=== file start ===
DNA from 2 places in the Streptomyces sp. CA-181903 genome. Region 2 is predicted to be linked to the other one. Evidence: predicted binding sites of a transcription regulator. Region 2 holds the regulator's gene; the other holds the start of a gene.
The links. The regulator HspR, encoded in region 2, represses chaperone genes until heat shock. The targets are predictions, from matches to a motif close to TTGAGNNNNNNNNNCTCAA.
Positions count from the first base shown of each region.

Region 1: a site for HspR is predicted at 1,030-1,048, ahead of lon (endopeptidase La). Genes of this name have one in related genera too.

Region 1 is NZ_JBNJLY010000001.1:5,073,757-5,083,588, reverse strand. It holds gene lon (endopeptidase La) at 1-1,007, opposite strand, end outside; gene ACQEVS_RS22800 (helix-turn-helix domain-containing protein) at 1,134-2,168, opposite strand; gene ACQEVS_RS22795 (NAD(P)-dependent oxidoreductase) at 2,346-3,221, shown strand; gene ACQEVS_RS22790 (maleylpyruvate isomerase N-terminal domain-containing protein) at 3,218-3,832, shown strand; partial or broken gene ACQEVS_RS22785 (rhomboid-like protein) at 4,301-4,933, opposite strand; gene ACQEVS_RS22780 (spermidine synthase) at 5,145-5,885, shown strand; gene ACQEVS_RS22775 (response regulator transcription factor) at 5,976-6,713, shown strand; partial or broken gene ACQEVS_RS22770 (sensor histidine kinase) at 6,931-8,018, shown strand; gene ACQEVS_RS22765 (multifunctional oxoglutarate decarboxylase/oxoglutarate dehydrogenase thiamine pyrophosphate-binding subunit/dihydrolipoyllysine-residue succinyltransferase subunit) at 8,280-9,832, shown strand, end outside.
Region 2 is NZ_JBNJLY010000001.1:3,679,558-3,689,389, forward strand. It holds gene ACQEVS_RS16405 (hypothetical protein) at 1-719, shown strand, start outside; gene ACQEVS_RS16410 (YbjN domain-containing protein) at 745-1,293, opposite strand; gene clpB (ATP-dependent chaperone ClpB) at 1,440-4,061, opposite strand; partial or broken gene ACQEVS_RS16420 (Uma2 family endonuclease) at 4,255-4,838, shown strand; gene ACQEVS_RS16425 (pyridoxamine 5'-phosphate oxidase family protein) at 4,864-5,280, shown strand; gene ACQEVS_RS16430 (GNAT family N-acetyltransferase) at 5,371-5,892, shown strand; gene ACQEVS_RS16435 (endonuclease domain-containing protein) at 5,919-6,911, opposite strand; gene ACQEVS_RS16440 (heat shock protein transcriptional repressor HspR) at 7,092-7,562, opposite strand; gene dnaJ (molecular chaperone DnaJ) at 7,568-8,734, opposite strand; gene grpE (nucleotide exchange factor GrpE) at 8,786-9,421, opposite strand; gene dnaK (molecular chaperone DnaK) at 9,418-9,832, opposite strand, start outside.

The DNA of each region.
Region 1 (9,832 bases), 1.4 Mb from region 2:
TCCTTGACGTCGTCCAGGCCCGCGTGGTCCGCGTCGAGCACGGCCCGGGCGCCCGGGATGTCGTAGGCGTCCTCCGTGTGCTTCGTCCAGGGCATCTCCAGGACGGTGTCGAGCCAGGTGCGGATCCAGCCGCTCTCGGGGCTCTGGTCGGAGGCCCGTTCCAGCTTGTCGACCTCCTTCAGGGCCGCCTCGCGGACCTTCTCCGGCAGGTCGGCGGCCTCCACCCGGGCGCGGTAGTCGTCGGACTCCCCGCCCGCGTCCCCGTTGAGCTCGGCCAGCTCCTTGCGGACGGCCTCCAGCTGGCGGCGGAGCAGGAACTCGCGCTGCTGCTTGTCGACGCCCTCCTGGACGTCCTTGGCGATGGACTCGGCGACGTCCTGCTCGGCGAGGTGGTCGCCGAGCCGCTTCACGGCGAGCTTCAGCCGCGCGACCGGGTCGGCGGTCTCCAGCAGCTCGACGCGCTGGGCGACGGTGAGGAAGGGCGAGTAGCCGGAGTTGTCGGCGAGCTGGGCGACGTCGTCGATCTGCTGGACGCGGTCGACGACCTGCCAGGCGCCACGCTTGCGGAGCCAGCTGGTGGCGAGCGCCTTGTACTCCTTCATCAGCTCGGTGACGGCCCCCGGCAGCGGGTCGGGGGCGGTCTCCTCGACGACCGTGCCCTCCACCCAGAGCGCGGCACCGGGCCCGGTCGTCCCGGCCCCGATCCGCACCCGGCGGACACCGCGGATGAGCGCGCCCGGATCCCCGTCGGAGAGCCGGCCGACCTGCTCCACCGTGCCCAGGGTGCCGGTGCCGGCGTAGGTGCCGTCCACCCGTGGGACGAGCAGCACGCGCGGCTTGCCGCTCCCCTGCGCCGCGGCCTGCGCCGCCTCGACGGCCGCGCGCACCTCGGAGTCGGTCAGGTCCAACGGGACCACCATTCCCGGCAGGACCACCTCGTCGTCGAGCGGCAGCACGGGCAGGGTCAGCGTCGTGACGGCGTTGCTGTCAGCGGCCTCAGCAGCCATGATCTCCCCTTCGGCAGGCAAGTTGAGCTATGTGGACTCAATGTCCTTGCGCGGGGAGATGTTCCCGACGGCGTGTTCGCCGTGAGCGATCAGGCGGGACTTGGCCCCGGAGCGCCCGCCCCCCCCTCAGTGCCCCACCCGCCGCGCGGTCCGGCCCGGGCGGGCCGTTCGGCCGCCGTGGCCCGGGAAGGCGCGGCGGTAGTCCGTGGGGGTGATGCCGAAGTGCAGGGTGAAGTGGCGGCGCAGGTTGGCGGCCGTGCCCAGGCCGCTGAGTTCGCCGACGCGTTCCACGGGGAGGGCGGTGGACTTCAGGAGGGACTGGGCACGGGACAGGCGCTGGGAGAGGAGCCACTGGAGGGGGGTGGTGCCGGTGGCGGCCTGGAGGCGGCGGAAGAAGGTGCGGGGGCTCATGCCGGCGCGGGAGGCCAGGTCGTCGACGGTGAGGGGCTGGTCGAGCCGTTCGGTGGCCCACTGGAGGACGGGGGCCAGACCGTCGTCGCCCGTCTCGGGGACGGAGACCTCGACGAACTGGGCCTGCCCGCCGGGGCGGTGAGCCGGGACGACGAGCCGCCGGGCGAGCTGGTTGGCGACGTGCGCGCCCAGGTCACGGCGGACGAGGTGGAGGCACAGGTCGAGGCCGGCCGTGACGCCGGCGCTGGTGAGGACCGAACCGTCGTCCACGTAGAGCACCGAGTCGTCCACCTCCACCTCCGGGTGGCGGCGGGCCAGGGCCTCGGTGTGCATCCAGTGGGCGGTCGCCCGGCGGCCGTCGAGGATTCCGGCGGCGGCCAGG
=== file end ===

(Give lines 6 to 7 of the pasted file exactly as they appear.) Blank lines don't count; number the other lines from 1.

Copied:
Region 2 is NZ_JBNJLY010000001.1:3,679,558-3,689,389, forward strand. It holds gene ACQEVS_RS16405 (hypothetical protein) at 1-719, shown strand, start outside; gene ACQEVS_RS16410 (YbjN domain-containing protein) at 745-1,293, opposite strand; gene clpB (ATP-dependent chaperone ClpB) at 1,440-4,061, opposite strand; partial or broken gene ACQEVS_RS16420 (Uma2 family endonuclease) at 4,255-4,838, shown strand; gene ACQEVS_RS16425 (pyridoxamine 5'-phosphate oxidase family protein) at 4,864-5,280, shown strand; gene ACQEVS_RS16430 (GNAT family N-acetyltransferase) at 5,371-5,892, shown strand; gene ACQEVS_RS16435 (endonuclease domain-containing protein) at 5,919-6,911, opposite strand; gene ACQEVS_RS16440 (heat shock protein transcriptional repressor HspR) at 7,092-7,562, opposite strand; gene dnaJ (molecular chaperone DnaJ) at 7,568-8,734, opposite strand; gene grpE (nucleotide exchange factor GrpE) at 8,786-9,421, opposite strand; gene dnaK (molecular chaperone DnaK) at 9,418-9,832, opposite strand, start outside.

The DNA of each region.